October 2009 (#104)

In this update:

  • Inaugural Frank Costigan Oration – 18 November 2009
  • TI Australia AGM – 18 November 2009
  • Request for Victorian ICAC from TI Australia
  • PNG businesses fight corruption
  • East Timor tackling corruption head on
  • TI Global Corruption Report 2009 – Corruption and the Private Sector
  • Annual Membership Meeting in Berlin
  • FRONTLINE website comments on black money
  • UK Serious Fraud Office makes a decision about possible bribery by BAE
  • TI Q&A on Sport and Corruption

Inaugural Frank Costigan Oration – 18 November 2009

The inaugural Frank Costigan Oration will take place immediately after the 2009 TI Australia AGM. This annual event honours TI Australia�s late Chairman, Frank Costigan QC, a doughty and dedicated fighter against corruption, who passed away in April 2009. The Hon. John Cain, past Premier of Victoria, longstanding friend and associate of Frank Costigan, will deliver the inaugural Frank Costigan Oration. The Oration will commence at 6.15pm at the Melbourne Law School, The University of Melbourne, University Square, 185 Pelham Street Carlton Vic 3053, and will be followed by light refreshments.

TI Australia AGM – 18 November 2009

The TI Australia AGM will be held at 5.30pm on Wednesday 18 November at the Melbourne Law School, The University of Melbourne, University Square, 185 Pelham Street, Carlton Vic 3053.

Request for Victorian ICAC from TI Australia

A letter from the TI Australia Acting Chairman, Greg Thompson, to the Victorian Premier, the Hon. John Brumby, notes with interest and concern the reports by the Ombudsman in relation to corruption at Brimbank and Port Phillip Councils, and welcomes the Government�s decision to establish a Local Government Investigation and Compliance Unit to help improve the performance of the local government sector. The letter continues, Your Government�s continued failure to set up an Independent Commission against Corruption, and follow the precedent of Queensland, New South Wales and Western Australia is both puzzling and a matter of grave concern. It is not enough to say that the mosaic of different bodies collectively make for a strong anti-corruption network when there is no evidence that this is the case, or that the entire public sector, including politicians, is effectively covered. Transparency International Australia urges the Victorian Government, as a matter of urgency, to establish an appropriate oversight body to address all aspects of public sector corruption in Victoria.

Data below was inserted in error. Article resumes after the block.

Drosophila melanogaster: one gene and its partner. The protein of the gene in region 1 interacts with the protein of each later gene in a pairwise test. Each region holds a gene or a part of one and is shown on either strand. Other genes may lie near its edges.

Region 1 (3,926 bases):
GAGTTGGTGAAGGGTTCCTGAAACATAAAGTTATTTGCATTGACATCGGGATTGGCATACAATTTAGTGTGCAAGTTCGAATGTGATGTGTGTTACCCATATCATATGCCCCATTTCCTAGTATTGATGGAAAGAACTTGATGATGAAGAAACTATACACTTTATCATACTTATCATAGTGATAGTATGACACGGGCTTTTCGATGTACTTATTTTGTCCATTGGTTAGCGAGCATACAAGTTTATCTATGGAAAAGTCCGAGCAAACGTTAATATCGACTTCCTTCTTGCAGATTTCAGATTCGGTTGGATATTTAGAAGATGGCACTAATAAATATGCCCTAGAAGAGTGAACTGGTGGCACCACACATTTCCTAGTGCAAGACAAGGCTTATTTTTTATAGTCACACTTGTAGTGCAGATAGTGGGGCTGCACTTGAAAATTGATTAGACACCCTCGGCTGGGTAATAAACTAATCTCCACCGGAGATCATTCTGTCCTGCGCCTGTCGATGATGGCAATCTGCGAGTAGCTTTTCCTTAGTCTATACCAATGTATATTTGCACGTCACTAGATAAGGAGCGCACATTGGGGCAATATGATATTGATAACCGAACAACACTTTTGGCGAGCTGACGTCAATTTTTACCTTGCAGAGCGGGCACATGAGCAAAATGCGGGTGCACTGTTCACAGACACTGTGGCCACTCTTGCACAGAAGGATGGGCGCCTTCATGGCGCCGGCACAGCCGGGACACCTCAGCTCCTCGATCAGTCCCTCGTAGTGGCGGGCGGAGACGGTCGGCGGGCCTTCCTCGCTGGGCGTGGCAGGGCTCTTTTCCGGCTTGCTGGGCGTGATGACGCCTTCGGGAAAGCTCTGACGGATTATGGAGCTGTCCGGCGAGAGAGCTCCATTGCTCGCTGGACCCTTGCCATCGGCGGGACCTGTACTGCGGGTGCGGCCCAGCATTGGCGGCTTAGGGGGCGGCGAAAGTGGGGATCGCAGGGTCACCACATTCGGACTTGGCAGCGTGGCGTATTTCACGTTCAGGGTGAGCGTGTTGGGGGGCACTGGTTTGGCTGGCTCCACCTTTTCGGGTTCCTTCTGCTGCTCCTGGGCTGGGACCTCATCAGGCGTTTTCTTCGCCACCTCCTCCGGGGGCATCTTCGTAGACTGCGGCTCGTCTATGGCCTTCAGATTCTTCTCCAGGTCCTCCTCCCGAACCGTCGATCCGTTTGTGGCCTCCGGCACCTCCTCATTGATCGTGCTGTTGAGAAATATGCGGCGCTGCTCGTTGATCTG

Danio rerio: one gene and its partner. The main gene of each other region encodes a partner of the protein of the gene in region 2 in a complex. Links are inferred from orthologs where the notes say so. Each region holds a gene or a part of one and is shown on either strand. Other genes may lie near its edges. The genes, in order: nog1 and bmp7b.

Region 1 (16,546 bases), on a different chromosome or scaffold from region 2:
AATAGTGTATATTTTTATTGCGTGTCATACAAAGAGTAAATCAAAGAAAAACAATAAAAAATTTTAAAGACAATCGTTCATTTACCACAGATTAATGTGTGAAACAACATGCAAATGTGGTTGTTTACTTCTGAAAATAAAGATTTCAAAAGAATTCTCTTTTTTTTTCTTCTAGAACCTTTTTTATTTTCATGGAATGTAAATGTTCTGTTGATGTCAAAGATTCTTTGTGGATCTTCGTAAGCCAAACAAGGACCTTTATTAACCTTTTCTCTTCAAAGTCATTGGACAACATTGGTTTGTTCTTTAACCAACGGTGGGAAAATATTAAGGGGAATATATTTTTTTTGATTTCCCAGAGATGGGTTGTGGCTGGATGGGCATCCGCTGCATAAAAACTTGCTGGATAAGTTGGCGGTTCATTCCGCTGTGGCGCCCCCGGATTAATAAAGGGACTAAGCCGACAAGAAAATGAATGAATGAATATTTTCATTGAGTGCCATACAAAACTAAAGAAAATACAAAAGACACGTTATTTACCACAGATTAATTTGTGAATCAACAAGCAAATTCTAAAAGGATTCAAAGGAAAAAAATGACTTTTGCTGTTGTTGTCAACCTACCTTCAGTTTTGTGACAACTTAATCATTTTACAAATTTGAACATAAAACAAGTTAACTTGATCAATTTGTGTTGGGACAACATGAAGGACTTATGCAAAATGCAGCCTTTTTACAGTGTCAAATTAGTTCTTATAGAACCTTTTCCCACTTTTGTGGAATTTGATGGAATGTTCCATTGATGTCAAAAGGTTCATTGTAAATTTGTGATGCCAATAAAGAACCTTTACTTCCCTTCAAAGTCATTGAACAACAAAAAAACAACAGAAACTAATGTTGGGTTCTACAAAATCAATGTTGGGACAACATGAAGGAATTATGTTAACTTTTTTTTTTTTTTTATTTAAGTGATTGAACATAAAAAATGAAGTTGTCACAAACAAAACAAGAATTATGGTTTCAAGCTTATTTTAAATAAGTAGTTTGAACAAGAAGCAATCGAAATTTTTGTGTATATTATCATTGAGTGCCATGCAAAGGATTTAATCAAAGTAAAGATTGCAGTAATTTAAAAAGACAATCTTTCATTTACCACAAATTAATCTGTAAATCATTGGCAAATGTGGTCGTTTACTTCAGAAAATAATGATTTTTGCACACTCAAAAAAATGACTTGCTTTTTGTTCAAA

PNG businesses fight corruption

The TI PNG initiated Businesses against Corruption Alliance (BACA) was launched in August 2009 in Port Moresby. The fight against corruption in Papua New Guinea has received a boost from the business community, which has formed the Alliance to prevent corruption within businesses. BACA will ensure that businesses do not bribe or offer gifts to government officials to get contracts and permits to work in the country.

East Timor tackling corruption head on

After a string of corruption allegations were levelled against Xanana Gusmao�s coalition government, a civil society organisation in East Timor has launched an anti-corruption campaign it says will help tackle East Timor’s endemic corruption head on. The National Campaign Against Corruption (NCAC), spearheaded by non-governmental organisation Lalenok Ba Ema Hotu (LABEH), will use local radio and community-level meetings to raise awareness of corruption issues in East Timor�s 13 districts, says Christopher Samson, LABEH executive director. The campaign will have a �powerful and positive impact on the government� he says, because �only a fool will steal when the people are watching him�.